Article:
No, Portales motel doesn't have meth on tap - Albuquerque Journal

No, Portales motel doesn’t have meth on tap

Copyright © 2021 Albuquerque Journal

Take this story with a grain of salt.

It started last week when police reported that a Portales motel guest was hit in the eye with a shard of methamphetamine from a sink faucet. Then, police found more of the substance in an ice machine.

Authorities concluded a large amount of meth had made its way into the water system of the Super 8 by Wyndham Portales, shut down the motel, called on a hazmat team and tested the city’s water supply, growing concerned it had also been tainted.

But further testing revealed a different crystal-like substance: sodium chloride – or salt.

A Super 8 manager said the motel reopened Monday.

“All I know is that we had a water break and then they got the water line fixed,” the manager told the Journal on Thursday.

When asked about the meth angle, she replied wearily, “I have seen the articles, yes.”

The incident was first detailed in posts on the Portales Police Department’s Facebook page, which led to a flurry of shares and snark such as “keeping it classy Portales,” “no wonder the water bill was so high” and “I wonder if there is a pool?”

The Facebook posts led to local, national and even international headlines, including from the New Zealand Herald and People magazine, the latter of which read “Motel Guest Claims They Were Hit in Eye by Meth Shot Out of Faucet.”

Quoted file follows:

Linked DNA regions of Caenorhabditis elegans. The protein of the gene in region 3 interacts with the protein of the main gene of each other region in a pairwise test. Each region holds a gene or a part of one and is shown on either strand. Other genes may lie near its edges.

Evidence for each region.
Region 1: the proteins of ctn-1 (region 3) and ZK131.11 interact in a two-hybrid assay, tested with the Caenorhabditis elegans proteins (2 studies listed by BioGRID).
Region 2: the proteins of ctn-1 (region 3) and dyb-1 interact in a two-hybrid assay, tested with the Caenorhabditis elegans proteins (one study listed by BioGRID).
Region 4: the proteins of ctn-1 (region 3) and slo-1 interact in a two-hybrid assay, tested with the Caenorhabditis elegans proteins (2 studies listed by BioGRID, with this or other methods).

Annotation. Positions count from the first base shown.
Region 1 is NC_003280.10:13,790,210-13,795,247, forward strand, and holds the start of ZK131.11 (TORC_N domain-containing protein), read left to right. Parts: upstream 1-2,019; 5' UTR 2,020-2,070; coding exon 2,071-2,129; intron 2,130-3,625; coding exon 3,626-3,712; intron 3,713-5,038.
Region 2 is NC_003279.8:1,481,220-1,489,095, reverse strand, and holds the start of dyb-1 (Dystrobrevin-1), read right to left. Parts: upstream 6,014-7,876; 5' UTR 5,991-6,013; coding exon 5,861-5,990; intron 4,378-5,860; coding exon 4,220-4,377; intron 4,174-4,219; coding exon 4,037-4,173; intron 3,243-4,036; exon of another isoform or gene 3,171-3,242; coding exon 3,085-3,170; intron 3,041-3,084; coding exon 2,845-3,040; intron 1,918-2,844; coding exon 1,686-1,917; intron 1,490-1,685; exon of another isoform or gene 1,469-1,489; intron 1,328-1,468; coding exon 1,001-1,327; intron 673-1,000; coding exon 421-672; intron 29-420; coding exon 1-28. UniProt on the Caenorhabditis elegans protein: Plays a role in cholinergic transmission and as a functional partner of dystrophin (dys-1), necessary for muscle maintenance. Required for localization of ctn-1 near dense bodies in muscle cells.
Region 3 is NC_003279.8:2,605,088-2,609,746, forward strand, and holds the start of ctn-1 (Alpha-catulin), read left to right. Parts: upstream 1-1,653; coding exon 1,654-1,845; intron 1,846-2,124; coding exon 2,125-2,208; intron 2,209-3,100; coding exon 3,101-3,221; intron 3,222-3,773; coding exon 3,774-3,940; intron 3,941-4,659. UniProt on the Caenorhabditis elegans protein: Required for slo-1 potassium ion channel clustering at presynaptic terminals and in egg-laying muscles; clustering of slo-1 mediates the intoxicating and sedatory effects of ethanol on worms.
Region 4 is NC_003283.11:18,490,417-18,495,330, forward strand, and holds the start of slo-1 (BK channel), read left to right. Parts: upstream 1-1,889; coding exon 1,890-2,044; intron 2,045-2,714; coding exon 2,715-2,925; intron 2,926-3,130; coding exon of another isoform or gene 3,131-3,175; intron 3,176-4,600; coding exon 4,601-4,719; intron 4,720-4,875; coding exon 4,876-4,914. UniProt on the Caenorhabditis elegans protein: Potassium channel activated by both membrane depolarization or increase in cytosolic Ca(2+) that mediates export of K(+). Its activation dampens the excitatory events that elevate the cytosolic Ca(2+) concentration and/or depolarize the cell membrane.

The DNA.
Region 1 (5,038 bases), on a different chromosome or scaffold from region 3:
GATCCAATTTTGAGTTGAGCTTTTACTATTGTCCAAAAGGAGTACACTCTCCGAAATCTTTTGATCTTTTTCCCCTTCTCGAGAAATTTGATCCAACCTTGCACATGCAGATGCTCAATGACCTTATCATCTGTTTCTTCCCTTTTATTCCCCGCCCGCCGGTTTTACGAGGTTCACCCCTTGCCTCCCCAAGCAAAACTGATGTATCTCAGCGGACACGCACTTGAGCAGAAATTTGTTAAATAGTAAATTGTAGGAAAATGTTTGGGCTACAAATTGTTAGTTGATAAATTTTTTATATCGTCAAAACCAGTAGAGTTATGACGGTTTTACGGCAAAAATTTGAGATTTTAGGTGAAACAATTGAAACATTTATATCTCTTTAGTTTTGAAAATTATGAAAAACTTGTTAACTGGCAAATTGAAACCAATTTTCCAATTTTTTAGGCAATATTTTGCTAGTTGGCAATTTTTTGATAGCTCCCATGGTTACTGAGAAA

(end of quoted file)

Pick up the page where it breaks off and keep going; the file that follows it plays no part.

The Portales Police Department did not respond to calls and messages seeking comment.

New Mexico State Police spokesman Dusty Francisco said the agency’s hazmat team was “on standby” but never utilized as the substance was determined to be sodium chloride. He said it was believed to have been from a faulty mesh that allowed water softener crystals to release into the system. Francisco said the method used to test the crystals can erroneously test sodium chloride as positive for meth.

The mystery began Sept. 17.

Portales Police said on Facebook that a guest had a piece of meth strike them in the eye after it came out of a faucet. The person was uninjured.

Police said the substance was found in another sink and “multiple locations” of the motel, including an ice machine.

“It was determined that the substance was confirmed to be methamphetamine and the investigation continued,” the post reads. “It was later found that a large amount of methamphetamine had been introduced to the building’s water system and then continued throughout the building.”

The city of Portales cut the water service to the motel to “stop the potential for contamination” to the city’s water supply, according to police. Police said additional testing by a TruNarc device provided an “inconclusive result” and the case was still under investigation as of Saturday.

“As with any incident that creates concern for the citizens of Portales and our guests, (the) City is only testing for precautionary measures but at this time the city water is safe,” the post reads.

Police never provided any updates on Facebook – and commenters piled on, spouting conspiracy theories, worries about children drinking meth-infused water and bemoaning the effects it would have on the image of the eastern New Mexico city known for its peanut-growing and dairy farms.

“Someone knew about this already and is trying to cover it up. There’s has to be many involved. All of sudden this happens. I hope it goes into deep investigation cause it has a lot (to do with) what’s happening in our town of Portales,” one man wrote.

Said another, “There is just so much about it that don’t make sense.”

“I have a feeling that this is not what they think, a lot of these test(s) have been proven unreliable, we will see,” another person wrote.

How right they were.


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